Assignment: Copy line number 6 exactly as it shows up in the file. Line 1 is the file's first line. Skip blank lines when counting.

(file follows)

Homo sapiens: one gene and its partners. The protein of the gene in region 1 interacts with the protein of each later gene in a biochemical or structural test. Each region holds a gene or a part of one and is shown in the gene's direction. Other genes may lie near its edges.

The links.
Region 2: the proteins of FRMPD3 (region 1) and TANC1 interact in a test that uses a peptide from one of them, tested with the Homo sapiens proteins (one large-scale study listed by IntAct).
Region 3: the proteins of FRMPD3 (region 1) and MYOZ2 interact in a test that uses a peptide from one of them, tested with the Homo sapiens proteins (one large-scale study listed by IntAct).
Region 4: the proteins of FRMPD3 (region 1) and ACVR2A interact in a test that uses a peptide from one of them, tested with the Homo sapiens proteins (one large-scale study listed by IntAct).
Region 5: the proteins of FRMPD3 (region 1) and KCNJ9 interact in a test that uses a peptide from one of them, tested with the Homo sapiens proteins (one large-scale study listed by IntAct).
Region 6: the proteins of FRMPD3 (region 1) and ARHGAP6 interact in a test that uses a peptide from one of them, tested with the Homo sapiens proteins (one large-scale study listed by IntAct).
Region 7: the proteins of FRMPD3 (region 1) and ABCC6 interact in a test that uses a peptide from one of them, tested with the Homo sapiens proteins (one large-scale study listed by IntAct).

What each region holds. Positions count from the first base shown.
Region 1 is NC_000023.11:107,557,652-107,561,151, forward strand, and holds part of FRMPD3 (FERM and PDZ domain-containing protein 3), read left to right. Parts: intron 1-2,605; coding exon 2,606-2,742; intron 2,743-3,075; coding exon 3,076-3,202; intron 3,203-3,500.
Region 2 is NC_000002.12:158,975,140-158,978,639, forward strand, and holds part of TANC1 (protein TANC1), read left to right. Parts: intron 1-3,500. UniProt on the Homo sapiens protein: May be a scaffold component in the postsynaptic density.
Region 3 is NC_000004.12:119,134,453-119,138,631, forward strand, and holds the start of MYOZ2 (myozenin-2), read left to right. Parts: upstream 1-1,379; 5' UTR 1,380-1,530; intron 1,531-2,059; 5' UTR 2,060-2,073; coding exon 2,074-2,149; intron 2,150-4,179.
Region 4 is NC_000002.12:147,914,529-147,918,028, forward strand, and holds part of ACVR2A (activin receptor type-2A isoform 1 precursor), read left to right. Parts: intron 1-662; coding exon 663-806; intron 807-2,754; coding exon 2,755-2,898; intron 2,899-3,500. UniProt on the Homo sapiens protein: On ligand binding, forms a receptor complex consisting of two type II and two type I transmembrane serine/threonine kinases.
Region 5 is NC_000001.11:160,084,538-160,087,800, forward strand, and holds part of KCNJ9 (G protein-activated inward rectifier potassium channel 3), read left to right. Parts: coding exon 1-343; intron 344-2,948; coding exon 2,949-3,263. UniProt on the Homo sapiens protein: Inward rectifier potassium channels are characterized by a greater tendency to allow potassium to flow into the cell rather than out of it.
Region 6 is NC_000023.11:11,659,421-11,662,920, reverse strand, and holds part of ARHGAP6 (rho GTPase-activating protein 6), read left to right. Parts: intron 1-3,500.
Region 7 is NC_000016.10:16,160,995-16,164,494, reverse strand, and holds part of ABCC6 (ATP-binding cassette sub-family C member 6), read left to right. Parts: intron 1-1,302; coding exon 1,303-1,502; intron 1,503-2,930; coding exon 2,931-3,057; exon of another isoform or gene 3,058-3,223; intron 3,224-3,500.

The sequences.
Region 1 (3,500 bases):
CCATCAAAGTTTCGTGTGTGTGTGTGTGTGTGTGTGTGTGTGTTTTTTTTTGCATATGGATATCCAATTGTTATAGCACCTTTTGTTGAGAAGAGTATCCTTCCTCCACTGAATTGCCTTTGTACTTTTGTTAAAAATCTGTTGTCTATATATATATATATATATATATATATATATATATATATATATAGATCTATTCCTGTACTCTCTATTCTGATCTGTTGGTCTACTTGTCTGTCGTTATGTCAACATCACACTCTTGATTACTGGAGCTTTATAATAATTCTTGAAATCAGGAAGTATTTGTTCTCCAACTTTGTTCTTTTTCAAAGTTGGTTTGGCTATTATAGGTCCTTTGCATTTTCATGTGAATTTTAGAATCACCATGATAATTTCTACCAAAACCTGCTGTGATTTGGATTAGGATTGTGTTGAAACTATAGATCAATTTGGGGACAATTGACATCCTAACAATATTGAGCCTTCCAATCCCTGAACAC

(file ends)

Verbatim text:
Region 5: the proteins of FRMPD3 (region 1) and KCNJ9 interact in a test that uses a peptide from one of them, tested with the Homo sapiens proteins (one large-scale study listed by IntAct).